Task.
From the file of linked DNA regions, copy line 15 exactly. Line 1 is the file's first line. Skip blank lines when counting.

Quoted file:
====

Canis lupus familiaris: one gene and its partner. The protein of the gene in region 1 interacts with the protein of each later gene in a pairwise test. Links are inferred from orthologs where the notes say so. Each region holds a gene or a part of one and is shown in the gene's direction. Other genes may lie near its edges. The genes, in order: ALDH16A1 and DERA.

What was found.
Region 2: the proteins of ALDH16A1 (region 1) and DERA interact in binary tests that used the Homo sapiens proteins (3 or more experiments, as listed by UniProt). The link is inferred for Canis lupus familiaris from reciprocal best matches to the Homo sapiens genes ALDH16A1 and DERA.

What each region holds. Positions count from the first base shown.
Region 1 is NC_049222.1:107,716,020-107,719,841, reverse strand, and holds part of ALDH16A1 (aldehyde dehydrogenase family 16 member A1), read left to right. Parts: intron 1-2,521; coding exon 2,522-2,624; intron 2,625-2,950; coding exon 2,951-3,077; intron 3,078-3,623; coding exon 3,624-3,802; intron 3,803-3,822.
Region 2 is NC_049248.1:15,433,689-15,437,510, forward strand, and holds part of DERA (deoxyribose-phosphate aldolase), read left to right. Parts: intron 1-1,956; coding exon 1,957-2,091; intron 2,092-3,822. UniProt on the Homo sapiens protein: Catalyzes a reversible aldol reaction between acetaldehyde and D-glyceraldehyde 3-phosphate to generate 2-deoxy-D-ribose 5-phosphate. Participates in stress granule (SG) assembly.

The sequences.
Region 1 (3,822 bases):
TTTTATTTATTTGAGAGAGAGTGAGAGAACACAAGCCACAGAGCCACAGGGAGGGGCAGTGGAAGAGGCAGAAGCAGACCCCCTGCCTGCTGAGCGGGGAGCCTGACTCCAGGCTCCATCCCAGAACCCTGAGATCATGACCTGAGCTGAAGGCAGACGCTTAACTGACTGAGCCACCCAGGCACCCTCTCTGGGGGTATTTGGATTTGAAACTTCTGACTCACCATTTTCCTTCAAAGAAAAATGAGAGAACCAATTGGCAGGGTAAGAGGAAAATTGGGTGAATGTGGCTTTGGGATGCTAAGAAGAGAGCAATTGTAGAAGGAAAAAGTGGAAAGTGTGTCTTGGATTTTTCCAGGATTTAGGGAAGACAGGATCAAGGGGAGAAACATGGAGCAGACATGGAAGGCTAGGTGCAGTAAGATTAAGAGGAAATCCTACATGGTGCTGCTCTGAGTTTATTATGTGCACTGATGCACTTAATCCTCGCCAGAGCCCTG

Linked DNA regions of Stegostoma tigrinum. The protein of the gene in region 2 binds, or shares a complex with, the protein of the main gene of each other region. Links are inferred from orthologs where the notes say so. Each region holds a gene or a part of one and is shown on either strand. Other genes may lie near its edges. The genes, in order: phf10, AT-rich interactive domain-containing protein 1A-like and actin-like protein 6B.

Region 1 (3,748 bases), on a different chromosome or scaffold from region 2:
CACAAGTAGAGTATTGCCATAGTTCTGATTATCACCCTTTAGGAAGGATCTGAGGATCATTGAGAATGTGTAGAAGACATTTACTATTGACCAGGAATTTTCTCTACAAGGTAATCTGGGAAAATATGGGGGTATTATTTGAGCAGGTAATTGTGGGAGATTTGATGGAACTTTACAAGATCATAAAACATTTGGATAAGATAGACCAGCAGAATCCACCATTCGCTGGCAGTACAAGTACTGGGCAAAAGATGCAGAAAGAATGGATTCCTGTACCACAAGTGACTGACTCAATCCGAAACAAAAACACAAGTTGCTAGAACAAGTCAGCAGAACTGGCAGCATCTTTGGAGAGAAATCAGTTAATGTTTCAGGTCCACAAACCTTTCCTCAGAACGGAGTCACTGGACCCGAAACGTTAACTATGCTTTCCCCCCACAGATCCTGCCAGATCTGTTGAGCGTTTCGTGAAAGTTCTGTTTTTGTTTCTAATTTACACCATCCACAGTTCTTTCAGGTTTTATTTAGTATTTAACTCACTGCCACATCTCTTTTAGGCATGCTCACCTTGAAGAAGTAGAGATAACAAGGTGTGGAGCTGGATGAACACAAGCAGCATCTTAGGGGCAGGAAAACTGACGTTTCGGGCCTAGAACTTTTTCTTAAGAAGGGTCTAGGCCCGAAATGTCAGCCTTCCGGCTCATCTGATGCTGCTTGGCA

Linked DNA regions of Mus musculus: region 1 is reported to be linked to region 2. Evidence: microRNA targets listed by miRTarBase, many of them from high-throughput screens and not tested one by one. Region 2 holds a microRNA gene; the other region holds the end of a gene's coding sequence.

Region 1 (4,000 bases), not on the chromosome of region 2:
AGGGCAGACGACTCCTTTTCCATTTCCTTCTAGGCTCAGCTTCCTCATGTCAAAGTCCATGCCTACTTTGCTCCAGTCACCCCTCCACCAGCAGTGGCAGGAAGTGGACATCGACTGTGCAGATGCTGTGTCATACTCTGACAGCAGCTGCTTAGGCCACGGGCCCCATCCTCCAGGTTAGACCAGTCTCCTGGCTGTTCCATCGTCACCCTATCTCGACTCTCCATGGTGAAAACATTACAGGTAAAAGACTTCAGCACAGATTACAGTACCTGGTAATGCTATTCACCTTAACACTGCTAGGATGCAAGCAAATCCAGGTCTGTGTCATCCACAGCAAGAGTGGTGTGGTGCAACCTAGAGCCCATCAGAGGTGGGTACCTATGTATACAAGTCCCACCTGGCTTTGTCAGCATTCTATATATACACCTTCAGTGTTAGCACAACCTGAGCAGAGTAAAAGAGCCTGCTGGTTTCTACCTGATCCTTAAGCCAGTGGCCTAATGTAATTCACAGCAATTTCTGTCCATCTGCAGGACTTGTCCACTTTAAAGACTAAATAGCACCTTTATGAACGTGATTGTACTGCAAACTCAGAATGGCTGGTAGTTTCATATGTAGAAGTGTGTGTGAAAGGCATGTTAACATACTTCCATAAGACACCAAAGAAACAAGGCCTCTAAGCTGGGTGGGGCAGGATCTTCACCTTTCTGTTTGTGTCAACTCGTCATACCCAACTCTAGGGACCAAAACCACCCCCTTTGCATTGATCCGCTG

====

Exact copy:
AGGGCAGACGACTCCTTTTCCATTTCCTTCTAGGCTCAGCTTCCTCATGTCAAAGTCCATGCCTACTTTGCTCCAGTCACCCCTCCACCAGCAGTGGCAGGAAGTGGACATCGACTGTGCAGATGCTGTGTCATACTCTGACAGCAGCTGCTTAGGCCACGGGCCCCATCCTCCAGGTTAGACCAGTCTCCTGGCTGTTCCATCGTCACCCTATCTCGACTCTCCATGGTGAAAACATTACAGGTAAAAGACTTCAGCACAGATTACAGTACCTGGTAATGCTATTCACCTTAACACTGCTAGGATGCAAGCAAATCCAGGTCTGTGTCATCCACAGCAAGAGTGGTGTGGTGCAACCTAGAGCCCATCAGAGGTGGGTACCTATGTATACAAGTCCCACCTGGCTTTGTCAGCATTCTATATATACACCTTCAGTGTTAGCACAACCTGAGCAGAGTAAAAGAGCCTGCTGGTTTCTACCTGATCCTTAAGCCAGTGGCCTAATGTAATTCACAGCAATTTCTGTCCATCTGCAGGACTTGTCCACTTTAAAGACTAAATAGCACCTTTATGAACGTGATTGTACTGCAAACTCAGAATGGCTGGTAGTTTCATATGTAGAAGTGTGTGTGAAAGGCATGTTAACATACTTCCATAAGACACCAAAGAAACAAGGCCTCTAAGCTGGGTGGGGCAGGATCTTCACCTTTCTGTTTGTGTCAACTCGTCATACCCAACTCTAGGGACCAAAACCACCCCCTTTGCATTGATCCGCTG